All entries for July 2008
July 13, 2008
It's not unprecedented to produce one part of the Henry VI trilogy in isolation, but it's an extremely rare occurrence and a financial gamble that few professional theatre companies can afford to take - who's going to come and see just one part of a trilogy? Yet for their latest production the Young REP have followed in the footsteps of Katie Mitchell's 1994 RSC production by putting on Henry VI Part III by itself, presenting the play as a contained piece that stands alone.
The Young REP, Birmingham Rep's youth theatre group, are made up of youngsters aged 8-18, but their productions benefit from the professional input of the Rep's costume, lighting, sound and props departments, as well as from adult direction and design. The result was a production of professional quality that was simply peopled by young actors. Taking place in the Door, the Rep's studio space, the play was staged in traverse with a small audience (no more than 80 total) on either side. At either end of the space scaffolded towers stretched up to the ceiling, decorated in tattered flags depicting red and white roses, corrugated iron and ropes. This England was already a wasted environment, after years of civil war. The playing space itself was a simple green mat, the field of battle.
Two things are striking about 3 Henry VI when seen in isolation. The first is the sheer pace of the action. Battle follows battle follows battle, with the bits in between simply providing the lead-up to the next fight. Politics and underhand tactics are all over by this point (save for those, of course, swirling in Richard's twisted mind), to be replaced by the brutality and desperation of open war. The second is the amount of major roles. York, Margaret, Henry, Warwick, Clifford, Edward, Prince Edward, Richard, George, all appeared almost equal in the amount of stage time and importance granted to them - making the play, of course, ideal for a young amateur company. These roles showcased the surprisingly impressive skills of the young actors which, in many cases, could be favourably compared to those of professionals.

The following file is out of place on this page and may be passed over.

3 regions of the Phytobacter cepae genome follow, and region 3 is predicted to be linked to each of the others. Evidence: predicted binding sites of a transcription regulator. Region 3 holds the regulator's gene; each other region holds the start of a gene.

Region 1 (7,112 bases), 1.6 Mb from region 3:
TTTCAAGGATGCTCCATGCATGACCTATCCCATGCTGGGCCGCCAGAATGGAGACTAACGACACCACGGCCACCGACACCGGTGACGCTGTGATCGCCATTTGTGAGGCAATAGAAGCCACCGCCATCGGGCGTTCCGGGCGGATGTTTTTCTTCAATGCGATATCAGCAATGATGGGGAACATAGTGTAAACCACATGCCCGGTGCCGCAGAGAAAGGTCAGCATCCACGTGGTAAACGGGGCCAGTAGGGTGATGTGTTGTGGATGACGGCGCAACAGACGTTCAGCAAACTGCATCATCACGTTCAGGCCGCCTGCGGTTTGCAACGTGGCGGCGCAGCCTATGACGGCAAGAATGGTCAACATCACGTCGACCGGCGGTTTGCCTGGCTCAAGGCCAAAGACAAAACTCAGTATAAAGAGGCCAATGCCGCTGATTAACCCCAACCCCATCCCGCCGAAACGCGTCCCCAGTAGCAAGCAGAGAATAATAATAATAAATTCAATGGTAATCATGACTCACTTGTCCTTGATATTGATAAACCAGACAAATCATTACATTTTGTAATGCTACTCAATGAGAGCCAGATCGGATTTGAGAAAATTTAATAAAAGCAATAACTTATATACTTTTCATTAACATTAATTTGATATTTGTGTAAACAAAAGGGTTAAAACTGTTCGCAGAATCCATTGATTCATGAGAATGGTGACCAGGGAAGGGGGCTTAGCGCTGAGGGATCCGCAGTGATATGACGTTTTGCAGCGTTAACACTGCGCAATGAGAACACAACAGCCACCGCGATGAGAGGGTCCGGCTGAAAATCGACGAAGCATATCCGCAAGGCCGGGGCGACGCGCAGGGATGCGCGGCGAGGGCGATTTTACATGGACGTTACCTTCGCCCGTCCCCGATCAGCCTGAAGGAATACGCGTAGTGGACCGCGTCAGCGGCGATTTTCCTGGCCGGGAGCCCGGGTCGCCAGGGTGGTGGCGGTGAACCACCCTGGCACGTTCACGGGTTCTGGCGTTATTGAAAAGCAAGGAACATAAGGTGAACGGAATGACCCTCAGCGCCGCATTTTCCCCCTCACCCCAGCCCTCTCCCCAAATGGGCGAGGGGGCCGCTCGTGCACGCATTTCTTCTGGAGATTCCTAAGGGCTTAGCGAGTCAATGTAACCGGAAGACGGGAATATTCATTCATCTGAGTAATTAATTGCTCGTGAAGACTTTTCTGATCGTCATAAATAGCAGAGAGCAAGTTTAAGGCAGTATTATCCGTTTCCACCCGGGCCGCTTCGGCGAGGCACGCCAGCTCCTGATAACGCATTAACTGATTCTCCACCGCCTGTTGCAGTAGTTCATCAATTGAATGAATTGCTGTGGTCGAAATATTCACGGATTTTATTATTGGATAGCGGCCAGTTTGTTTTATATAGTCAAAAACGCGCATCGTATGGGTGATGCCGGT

Dominant from early in the play were Adam El Hagar's Warwick and Lorna Nickson-Brown's Clifford. Both stood behind their chosen sovereign in the opening scene, fighting their cause with voice and presence. El Hagar's voice was excellent: strong, confident and clear, he effortlessly projected the authority and danger of Warwick, casually dismissing his opponents with an offhand shrug and scornful inflection. Taller than most, he had only to look down on his opponents to establish his power. His threat was only matched by Nickson-Brown, who projected a very different kind of danger. With furrowed brow and dark stare, she tilted her head and looked up at her opponents with an almost feral snarl. Clothed differently to the rest of the Lancastrians, hers was a barely-controlled presence, a monster in the midst of Henry's loyal supporters.
Henry VI himself was portrayed as particularly weak in this production. York's justification of his claim was cut from the opening scene, making Henry's capitulation especially pathetic, a genuine crime against his son. Margaret, a very strong Jasmine Woodcock-Stewart, made her feelings known by slapping her husband hard across the face. Henry may have been hen-pecked, but he deserved no less. His terror at being forced by his son to draw his own sword was apparent, and he was marked out as weaker than any of his own soldiers. Margaret, on the other hand, only grew in strength throughout and provided some electric moments in performance, particularly in her truly hysterical grief at her son's murder. Standing after calling for Richard to kill her, she turned and looked back at the Prince's body before letting out a scream that sounded from the very depths of her soul, and it took three men to drag her, kicking and screaming, offstage. Beth Skidmore, one of the youngest actors in the cast, also gave a fine performance as the young Prince, particularly in defying the sons of York who towered over her. This was one of the benefits of having a child in the role, bringing out the fiery spirit and nerve of one so green.